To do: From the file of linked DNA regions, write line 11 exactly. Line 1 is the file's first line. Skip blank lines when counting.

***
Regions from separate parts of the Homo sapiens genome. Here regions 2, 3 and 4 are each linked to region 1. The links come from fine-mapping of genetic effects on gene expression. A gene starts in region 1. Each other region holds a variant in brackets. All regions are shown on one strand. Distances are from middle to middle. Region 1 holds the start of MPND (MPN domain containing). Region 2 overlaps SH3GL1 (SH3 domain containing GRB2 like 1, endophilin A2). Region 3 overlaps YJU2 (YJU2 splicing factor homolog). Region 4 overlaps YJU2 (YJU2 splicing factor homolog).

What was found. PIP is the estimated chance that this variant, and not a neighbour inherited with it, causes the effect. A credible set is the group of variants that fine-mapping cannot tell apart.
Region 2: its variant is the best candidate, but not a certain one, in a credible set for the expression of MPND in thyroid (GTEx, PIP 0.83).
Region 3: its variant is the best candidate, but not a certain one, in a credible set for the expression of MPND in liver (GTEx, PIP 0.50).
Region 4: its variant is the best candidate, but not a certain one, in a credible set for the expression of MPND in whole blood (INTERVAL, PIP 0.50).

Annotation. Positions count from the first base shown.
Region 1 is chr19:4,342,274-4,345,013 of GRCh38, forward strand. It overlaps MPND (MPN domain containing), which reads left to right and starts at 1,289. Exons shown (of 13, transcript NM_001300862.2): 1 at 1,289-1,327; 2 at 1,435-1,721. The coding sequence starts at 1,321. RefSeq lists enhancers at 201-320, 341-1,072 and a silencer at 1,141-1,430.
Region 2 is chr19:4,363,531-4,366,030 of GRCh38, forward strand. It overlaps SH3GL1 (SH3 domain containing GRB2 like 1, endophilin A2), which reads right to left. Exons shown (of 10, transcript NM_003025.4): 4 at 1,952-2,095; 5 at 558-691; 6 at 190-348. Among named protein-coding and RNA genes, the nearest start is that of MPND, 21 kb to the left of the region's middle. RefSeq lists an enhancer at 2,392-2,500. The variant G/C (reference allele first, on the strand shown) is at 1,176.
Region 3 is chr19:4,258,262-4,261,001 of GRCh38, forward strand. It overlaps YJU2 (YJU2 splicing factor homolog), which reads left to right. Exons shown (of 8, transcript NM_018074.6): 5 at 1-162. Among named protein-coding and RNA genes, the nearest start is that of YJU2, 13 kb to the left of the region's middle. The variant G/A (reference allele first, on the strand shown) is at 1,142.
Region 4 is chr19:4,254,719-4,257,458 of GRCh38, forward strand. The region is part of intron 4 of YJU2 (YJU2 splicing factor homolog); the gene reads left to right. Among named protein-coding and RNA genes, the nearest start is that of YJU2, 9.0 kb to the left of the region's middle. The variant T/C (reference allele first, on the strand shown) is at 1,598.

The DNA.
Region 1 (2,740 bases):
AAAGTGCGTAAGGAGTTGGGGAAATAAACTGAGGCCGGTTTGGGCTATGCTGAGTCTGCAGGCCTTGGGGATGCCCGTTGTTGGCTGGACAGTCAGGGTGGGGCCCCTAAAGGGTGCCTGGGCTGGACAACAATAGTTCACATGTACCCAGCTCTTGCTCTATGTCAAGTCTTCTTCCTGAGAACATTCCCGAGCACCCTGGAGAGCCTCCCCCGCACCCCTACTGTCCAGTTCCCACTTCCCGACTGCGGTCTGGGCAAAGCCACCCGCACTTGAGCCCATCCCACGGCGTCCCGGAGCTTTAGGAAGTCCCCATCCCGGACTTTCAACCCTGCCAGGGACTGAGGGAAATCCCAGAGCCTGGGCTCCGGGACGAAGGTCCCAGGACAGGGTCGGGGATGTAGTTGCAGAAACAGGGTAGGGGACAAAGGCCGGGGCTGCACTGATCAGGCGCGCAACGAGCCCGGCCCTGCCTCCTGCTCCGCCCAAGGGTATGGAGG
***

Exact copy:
The DNA.